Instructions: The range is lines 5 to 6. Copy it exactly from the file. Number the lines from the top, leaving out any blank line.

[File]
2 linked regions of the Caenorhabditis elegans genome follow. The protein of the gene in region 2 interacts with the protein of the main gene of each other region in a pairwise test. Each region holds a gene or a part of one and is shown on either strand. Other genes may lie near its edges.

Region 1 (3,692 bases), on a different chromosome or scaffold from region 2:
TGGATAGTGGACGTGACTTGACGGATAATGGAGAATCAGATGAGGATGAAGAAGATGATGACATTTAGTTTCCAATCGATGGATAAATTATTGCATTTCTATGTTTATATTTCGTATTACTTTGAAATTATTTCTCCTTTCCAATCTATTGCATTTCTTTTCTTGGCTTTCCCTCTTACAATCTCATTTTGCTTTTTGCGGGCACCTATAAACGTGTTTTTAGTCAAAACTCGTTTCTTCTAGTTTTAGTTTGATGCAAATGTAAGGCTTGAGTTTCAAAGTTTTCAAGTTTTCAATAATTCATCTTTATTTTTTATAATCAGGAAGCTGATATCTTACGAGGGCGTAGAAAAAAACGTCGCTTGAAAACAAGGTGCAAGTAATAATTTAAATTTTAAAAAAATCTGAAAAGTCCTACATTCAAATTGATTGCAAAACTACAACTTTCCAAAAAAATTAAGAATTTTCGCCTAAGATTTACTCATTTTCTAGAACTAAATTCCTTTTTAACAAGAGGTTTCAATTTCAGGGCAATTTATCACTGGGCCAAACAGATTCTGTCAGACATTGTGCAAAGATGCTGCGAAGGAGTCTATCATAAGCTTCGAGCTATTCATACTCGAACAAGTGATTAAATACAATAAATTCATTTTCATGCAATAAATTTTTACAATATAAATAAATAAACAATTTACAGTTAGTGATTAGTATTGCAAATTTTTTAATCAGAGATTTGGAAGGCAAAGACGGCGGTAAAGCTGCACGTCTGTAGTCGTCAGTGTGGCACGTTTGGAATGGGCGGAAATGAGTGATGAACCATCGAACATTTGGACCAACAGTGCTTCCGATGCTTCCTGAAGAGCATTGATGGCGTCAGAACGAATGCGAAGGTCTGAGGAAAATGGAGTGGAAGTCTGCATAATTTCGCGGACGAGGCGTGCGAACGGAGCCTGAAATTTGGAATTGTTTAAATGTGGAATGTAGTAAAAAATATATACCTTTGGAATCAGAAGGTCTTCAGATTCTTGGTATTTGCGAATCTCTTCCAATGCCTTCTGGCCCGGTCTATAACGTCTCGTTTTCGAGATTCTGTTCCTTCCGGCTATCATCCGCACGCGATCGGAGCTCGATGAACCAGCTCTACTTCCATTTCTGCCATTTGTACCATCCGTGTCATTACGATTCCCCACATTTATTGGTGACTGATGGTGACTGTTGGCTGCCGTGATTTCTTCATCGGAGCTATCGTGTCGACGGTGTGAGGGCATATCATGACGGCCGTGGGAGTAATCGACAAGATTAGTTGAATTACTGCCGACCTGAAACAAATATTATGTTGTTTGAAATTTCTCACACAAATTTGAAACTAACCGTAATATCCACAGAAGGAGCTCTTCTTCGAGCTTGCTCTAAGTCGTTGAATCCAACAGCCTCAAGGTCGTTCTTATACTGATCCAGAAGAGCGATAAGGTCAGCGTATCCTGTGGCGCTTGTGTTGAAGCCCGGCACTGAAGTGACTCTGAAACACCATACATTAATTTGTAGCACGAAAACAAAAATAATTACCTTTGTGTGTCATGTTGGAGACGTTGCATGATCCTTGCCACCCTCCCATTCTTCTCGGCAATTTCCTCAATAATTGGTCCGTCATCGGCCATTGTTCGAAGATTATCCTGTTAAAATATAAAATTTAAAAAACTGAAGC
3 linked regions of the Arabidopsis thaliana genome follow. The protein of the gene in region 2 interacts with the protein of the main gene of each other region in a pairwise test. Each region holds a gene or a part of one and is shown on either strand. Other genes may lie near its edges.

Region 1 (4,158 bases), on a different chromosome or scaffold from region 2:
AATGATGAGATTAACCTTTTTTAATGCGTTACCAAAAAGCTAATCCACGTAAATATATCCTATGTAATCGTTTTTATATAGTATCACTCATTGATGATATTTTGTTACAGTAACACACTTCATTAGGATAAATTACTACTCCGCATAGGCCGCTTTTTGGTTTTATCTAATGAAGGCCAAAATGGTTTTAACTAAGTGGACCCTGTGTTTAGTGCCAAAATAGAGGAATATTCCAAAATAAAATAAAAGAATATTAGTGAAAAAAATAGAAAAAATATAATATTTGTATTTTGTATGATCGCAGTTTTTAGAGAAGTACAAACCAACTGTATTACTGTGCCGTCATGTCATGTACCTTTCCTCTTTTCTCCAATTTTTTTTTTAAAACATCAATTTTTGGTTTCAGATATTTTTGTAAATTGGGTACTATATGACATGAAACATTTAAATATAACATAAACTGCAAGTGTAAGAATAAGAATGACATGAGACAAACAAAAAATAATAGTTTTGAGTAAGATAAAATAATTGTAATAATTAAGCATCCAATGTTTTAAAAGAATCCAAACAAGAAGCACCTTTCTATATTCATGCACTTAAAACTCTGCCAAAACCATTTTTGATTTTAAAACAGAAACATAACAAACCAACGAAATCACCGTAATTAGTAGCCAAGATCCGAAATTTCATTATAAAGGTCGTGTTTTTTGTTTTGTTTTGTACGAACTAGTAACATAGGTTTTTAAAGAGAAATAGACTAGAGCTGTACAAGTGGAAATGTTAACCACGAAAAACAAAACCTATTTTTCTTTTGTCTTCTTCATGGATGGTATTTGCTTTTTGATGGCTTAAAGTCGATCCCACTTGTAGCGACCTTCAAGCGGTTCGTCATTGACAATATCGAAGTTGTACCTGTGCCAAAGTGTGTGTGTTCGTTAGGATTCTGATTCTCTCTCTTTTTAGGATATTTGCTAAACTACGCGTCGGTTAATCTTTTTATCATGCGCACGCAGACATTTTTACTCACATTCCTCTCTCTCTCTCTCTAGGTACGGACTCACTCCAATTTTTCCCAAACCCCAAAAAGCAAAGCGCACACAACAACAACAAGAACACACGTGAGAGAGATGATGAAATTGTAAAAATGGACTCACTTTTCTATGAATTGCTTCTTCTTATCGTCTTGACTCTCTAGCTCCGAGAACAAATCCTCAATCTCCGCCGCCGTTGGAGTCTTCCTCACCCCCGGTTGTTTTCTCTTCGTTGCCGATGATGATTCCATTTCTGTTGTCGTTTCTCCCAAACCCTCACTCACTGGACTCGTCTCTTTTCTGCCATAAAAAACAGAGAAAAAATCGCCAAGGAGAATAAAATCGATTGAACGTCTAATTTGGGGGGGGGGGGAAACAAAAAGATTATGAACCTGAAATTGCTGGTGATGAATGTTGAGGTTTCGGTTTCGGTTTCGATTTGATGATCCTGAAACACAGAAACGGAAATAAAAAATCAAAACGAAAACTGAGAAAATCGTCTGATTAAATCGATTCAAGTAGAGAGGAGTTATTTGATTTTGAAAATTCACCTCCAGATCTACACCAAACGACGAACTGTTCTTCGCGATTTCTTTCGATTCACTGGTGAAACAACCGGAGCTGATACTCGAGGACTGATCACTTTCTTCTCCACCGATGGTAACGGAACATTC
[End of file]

Region 1 (4,158 bases), on a different chromosome or scaffold from region 2:
AATGATGAGATTAACCTTTTTTAATGCGTTACCAAAAAGCTAATCCACGTAAATATATCCTATGTAATCGTTTTTATATAGTATCACTCATTGATGATATTTTGTTACAGTAACACACTTCATTAGGATAAATTACTACTCCGCATAGGCCGCTTTTTGGTTTTATCTAATGAAGGCCAAAATGGTTTTAACTAAGTGGACCCTGTGTTTAGTGCCAAAATAGAGGAATATTCCAAAATAAAATAAAAGAATATTAGTGAAAAAAATAGAAAAAATATAATATTTGTATTTTGTATGATCGCAGTTTTTAGAGAAGTACAAACCAACTGTATTACTGTGCCGTCATGTCATGTACCTTTCCTCTTTTCTCCAATTTTTTTTTTAAAACATCAATTTTTGGTTTCAGATATTTTTGTAAATTGGGTACTATATGACATGAAACATTTAAATATAACATAAACTGCAAGTGTAAGAATAAGAATGACATGAGACAAACAAAAAATAATAGTTTTGAGTAAGATAAAATAATTGTAATAATTAAGCATCCAATGTTTTAAAAGAATCCAAACAAGAAGCACCTTTCTATATTCATGCACTTAAAACTCTGCCAAAACCATTTTTGATTTTAAAACAGAAACATAACAAACCAACGAAATCACCGTAATTAGTAGCCAAGATCCGAAATTTCATTATAAAGGTCGTGTTTTTTGTTTTGTTTTGTACGAACTAGTAACATAGGTTTTTAAAGAGAAATAGACTAGAGCTGTACAAGTGGAAATGTTAACCACGAAAAACAAAACCTATTTTTCTTTTGTCTTCTTCATGGATGGTATTTGCTTTTTGATGGCTTAAAGTCGATCCCACTTGTAGCGACCTTCAAGCGGTTCGTCATTGACAATATCGAAGTTGTACCTGTGCCAAAGTGTGTGTGTTCGTTAGGATTCTGATTCTCTCTCTTTTTAGGATATTTGCTAAACTACGCGTCGGTTAATCTTTTTATCATGCGCACGCAGACATTTTTACTCACATTCCTCTCTCTCTCTCTCTAGGTACGGACTCACTCCAATTTTTCCCAAACCCCAAAAAGCAAAGCGCACACAACAACAACAAGAACACACGTGAGAGAGATGATGAAATTGTAAAAATGGACTCACTTTTCTATGAATTGCTTCTTCTTATCGTCTTGACTCTCTAGCTCCGAGAACAAATCCTCAATCTCCGCCGCCGTTGGAGTCTTCCTCACCCCCGGTTGTTTTCTCTTCGTTGCCGATGATGATTCCATTTCTGTTGTCGTTTCTCCCAAACCCTCACTCACTGGACTCGTCTCTTTTCTGCCATAAAAAACAGAGAAAAAATCGCCAAGGAGAATAAAATCGATTGAACGTCTAATTTGGGGGGGGGGGGAAACAAAAAGATTATGAACCTGAAATTGCTGGTGATGAATGTTGAGGTTTCGGTTTCGGTTTCGATTTGATGATCCTGAAACACAGAAACGGAAATAAAAAATCAAAACGAAAACTGAGAAAATCGTCTGATTAAATCGATTCAAGTAGAGAGGAGTTATTTGATTTTGAAAATTCACCTCCAGATCTACACCAAACGACGAACTGTTCTTCGCGATTTCTTTCGATTCACTGGTGAAACAACCGGAGCTGATACTCGAGGACTGATCACTTTCTTCTCCACCGATGGTAACGGAACATTC